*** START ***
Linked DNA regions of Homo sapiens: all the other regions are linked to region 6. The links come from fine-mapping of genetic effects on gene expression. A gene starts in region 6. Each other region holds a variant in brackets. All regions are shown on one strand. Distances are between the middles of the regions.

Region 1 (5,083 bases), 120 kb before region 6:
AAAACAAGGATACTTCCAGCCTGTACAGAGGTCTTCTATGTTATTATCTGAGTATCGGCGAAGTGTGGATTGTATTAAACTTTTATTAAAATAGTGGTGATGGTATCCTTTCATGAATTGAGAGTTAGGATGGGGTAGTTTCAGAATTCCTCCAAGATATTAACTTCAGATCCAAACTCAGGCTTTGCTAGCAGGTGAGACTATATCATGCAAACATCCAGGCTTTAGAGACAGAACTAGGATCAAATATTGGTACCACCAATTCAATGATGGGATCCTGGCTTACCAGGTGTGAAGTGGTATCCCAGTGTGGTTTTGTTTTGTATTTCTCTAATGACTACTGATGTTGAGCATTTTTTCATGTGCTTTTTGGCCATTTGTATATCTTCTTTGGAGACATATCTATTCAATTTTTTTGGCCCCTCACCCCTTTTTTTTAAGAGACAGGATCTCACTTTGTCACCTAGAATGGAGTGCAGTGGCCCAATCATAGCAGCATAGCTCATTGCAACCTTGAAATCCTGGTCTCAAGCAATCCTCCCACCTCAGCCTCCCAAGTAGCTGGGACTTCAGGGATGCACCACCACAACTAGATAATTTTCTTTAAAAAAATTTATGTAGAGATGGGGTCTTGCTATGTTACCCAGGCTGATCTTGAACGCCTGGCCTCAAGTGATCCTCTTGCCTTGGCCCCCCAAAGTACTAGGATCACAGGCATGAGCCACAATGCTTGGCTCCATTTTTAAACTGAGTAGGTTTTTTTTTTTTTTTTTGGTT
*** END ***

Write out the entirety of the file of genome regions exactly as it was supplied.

Linked DNA regions of Homo sapiens: all the other regions are linked to region 6. The links come from fine-mapping of genetic effects on gene expression. A gene starts in region 6. Each other region holds a variant in brackets. All regions are shown on one strand. Distances are between the middles of the regions.

Region 1 (5,083 bases), 120 kb before region 6:
AAAACAAGGATACTTCCAGCCTGTACAGAGGTCTTCTATGTTATTATCTGAGTATCGGCGAAGTGTGGATTGTATTAAACTTTTATTAAAATAGTGGTGATGGTATCCTTTCATGAATTGAGAGTTAGGATGGGGTAGTTTCAGAATTCCTCCAAGATATTAACTTCAGATCCAAACTCAGGCTTTGCTAGCAGGTGAGACTATATCATGCAAACATCCAGGCTTTAGAGACAGAACTAGGATCAAATATTGGTACCACCAATTCAATGATGGGATCCTGGCTTACCAGGTGTGAAGTGGTATCCCAGTGTGGTTTTGTTTTGTATTTCTCTAATGACTACTGATGTTGAGCATTTTTTCATGTGCTTTTTGGCCATTTGTATATCTTCTTTGGAGACATATCTATTCAATTTTTTTGGCCCCTCACCCCTTTTTTTTAAGAGACAGGATCTCACTTTGTCACCTAGAATGGAGTGCAGTGGCCCAATCATAGCAGCATAGCTCATTGCAACCTTGAAATCCTGGTCTCAAGCAATCCTCCCACCTCAGCCTCCCAAGTAGCTGGGACTTCAGGGATGCACCACCACAACTAGATAATTTTCTTTAAAAAAATTTATGTAGAGATGGGGTCTTGCTATGTTACCCAGGCTGATCTTGAACGCCTGGCCTCAAGTGATCCTCTTGCCTTGGCCCCCCAAAGTACTAGGATCACAGGCATGAGCCACAATGCTTGGCTCCATTTTTAAACTGAGTAGGTTTTTTTTTTTTTTTTTGGTT